Today, you’re going to learn all about dating with intention – What it means and how to date with intention.
What Is Dating With Intention?
Dating with intention means knowing what type of person you’re looking for and what you’re want out of dating them – a spouse, a companion for the next few months, a nightstand, etc.
Obviously, you may not have a clear idea about what you want, but as you date more people, you get to narrow down and define what you truly are looking for.
How To Date With Intention?
#1. Get Clear About What You Want
Set some time to decide on what you want to attract and what your needs are in a relationship.
To help you focus on what really matters to you, you may make different lists: Needs; Cannot live without; Will not live with.
Also, be honest about why you’re dating. Are you looking for a long-term partnership? Are you simply looking for some fun?
As long as your standards are value-driven, don’t compromise on them.
You might be compromising when you make excuses for someone or for their behavior, or when you find yourself trying to fix or change someone.
#2. Be Authentic
It’s difficult for one to keep a vibe that’s not theirs.
Let the other person see you more and more as the relationship progresses.
You also don’t want to overshare too soon. The key here to make sure you’re not investing into the relationship more than the other person is investing.
#3. Educate Yourself On What Healthy Love Looks Like
If you grew up surrounded by toxic, or even abusive relationships, you might find it difficult to imagine or create something different.
While no relationship is perfect, there are certain warning signs you need to become aware of.
Related: Relationship Red Flags Quiz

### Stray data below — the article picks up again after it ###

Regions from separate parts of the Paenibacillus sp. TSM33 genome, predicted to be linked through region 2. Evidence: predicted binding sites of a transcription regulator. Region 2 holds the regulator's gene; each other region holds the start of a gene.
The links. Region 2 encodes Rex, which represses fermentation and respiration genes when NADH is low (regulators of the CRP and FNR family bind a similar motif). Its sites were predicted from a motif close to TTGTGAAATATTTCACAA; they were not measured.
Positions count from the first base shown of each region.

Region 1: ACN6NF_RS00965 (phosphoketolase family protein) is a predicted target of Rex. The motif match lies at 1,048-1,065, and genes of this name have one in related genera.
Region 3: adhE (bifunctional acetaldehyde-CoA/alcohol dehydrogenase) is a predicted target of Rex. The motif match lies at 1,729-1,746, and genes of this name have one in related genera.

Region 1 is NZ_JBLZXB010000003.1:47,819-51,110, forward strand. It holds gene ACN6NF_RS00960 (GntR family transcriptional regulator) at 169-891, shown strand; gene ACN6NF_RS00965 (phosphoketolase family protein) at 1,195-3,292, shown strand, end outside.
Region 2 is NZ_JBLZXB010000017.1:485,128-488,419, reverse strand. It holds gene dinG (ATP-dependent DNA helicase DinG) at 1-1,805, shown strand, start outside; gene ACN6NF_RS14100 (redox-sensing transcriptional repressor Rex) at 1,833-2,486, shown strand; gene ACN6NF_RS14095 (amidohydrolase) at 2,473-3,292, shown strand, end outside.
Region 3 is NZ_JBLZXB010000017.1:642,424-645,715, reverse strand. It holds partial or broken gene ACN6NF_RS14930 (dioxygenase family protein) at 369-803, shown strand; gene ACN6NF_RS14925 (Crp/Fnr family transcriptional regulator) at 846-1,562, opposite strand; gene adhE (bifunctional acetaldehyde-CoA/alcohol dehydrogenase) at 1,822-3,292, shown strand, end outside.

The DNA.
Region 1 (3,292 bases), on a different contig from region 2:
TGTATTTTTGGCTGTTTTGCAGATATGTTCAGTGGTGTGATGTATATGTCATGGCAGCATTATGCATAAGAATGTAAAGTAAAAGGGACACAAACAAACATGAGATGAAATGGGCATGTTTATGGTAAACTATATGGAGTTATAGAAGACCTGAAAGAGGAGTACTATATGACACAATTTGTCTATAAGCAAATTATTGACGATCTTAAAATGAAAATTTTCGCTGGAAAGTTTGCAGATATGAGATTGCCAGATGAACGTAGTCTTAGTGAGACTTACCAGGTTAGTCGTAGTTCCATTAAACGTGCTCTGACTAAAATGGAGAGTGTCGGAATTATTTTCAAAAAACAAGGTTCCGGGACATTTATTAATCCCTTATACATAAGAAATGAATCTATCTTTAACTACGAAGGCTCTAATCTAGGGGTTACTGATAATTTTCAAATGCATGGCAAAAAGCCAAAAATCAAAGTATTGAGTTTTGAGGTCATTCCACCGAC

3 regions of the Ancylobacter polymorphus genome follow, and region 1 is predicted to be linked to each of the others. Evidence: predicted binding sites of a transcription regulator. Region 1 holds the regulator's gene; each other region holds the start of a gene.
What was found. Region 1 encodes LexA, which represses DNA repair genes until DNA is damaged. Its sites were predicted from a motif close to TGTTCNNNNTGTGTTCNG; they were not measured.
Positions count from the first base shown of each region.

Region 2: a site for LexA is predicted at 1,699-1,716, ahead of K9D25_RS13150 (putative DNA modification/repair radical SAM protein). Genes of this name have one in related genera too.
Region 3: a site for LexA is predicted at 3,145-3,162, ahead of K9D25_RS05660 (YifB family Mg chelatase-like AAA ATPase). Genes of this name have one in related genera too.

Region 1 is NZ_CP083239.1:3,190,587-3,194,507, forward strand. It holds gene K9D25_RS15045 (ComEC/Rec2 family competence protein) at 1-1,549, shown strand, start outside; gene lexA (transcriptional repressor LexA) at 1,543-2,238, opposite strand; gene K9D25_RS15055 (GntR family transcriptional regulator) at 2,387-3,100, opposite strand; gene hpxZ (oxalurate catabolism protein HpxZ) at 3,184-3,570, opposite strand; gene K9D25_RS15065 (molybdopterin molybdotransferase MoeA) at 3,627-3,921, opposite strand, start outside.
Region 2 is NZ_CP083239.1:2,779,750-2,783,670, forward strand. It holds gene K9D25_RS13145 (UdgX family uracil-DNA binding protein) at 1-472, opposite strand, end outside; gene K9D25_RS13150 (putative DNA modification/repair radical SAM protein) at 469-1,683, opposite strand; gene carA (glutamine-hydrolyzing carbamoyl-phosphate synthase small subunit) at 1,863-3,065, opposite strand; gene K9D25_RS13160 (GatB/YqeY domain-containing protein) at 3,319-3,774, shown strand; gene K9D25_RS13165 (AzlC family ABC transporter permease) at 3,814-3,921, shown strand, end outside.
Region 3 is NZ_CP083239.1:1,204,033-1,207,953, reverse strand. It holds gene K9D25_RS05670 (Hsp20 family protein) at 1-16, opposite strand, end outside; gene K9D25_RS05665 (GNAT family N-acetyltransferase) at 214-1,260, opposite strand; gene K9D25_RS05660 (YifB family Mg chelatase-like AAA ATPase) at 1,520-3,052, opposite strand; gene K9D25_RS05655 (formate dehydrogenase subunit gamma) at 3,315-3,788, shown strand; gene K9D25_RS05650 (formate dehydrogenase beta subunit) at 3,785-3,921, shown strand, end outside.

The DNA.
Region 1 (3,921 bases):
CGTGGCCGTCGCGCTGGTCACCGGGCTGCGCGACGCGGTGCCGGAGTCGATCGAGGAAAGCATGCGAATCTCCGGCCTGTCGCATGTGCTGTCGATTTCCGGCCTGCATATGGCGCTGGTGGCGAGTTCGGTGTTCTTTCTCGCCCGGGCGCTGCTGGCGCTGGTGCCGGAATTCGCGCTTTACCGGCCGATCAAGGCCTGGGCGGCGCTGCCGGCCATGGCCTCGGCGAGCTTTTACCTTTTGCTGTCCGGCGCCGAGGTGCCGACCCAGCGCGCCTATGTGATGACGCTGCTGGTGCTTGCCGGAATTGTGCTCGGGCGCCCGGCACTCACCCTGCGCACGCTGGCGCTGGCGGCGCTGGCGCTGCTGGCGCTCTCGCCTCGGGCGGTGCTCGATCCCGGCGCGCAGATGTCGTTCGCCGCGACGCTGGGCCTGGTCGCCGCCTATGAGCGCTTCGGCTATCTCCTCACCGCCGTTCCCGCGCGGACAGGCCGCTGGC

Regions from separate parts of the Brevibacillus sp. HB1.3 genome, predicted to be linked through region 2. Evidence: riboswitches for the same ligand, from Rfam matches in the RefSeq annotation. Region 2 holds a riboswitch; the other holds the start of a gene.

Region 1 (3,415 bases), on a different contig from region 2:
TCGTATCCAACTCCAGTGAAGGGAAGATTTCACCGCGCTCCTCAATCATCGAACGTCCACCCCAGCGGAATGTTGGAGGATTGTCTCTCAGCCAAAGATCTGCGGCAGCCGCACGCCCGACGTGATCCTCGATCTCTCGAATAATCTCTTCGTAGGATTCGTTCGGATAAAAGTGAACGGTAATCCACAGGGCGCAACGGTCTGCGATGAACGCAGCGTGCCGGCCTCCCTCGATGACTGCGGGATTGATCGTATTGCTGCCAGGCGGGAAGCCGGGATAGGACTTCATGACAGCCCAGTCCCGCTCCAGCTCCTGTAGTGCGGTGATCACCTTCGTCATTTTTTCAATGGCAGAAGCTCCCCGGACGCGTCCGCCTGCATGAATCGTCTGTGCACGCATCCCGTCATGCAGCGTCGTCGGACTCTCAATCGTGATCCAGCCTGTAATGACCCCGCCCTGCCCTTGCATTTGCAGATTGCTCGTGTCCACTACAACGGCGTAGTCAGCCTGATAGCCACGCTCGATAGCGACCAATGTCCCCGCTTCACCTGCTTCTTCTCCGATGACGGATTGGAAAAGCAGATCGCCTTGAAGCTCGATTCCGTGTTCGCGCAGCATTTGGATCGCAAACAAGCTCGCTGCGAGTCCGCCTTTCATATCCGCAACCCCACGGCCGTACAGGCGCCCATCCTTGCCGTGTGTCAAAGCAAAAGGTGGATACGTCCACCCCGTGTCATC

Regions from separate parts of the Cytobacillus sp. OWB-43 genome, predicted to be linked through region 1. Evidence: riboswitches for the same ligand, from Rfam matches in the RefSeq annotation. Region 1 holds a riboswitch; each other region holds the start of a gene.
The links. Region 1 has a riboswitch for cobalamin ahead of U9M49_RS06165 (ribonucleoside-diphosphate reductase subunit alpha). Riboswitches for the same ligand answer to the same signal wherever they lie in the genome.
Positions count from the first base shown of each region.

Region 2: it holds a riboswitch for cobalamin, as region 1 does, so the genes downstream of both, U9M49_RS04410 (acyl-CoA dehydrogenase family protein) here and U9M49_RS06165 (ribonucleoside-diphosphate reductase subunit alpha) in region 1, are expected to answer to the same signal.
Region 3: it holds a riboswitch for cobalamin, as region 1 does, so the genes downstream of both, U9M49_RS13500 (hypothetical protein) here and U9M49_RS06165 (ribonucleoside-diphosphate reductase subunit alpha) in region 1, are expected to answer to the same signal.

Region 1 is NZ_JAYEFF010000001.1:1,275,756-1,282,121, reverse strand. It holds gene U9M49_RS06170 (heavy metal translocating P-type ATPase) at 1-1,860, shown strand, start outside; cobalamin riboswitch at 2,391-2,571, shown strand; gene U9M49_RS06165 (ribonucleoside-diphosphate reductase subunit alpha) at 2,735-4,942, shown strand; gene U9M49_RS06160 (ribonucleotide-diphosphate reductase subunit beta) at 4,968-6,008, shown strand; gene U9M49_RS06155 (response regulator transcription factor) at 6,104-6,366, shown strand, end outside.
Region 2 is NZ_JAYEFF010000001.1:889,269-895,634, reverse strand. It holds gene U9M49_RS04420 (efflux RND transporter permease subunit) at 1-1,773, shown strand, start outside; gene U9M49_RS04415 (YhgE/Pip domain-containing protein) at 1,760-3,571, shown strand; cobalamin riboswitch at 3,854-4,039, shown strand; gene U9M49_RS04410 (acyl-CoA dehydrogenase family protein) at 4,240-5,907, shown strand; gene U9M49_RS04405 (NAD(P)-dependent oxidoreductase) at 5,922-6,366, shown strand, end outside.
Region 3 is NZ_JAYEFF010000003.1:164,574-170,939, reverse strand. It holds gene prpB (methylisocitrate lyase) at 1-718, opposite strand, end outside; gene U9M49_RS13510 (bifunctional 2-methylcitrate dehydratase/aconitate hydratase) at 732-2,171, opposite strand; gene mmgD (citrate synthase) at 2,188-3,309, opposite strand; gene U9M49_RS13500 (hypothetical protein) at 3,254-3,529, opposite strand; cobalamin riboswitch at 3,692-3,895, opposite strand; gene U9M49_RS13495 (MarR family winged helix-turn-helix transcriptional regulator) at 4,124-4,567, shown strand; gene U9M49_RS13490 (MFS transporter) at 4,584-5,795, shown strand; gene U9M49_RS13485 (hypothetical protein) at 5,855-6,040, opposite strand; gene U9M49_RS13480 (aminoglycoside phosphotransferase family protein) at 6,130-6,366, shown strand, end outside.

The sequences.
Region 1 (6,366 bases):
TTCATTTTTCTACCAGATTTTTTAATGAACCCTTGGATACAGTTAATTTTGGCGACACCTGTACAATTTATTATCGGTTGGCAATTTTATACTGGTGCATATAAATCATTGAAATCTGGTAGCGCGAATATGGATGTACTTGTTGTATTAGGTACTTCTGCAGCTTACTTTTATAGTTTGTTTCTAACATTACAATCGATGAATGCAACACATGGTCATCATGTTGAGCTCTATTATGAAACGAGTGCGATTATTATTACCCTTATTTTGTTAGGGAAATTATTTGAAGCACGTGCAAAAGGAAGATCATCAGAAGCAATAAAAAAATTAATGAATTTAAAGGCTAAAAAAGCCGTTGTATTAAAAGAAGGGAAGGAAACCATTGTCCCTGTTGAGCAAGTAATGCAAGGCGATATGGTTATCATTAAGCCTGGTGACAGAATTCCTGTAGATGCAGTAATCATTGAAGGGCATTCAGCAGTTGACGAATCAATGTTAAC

#4. Be Willing to Have Difficult Conversations
Be honest should you decide that you don’t fit each other or that you’re not interested, instead of ghosting them.
Having such conversations takes a level of maturity.
25 Dating Questions: Deep Conversation Questions
- Are some lives more valuable than others?
- Can people with different cultural backgrounds live together peacefully? How?
- Do people have a right to be happy or do they have to earn it?
- Do you think people have an obligation to help others or should people be responsible for helping themselves?
- Does a person’s name influence the person they become?
- Does fate exist? If so, do we have free will?
- Does hardship make a person stronger? If not, what makes a person stronger?
- How are emotions useful? Are emotions necessary for human survival? Why or why not?
- What is the most beneficial emotion? How about the most destructive?
- How have your strengths help you to succeed? How have your faults hindered you?
- If you died today, what regrets would you have about your life?
- Is happiness just chemicals flowing through your brain or something more?
- Is suffering a necessary part of the human condition? What would people who never suffered be like?
- Is taking a life ever justified? If so, where is the line?
- What are the highest and lowest points of your life?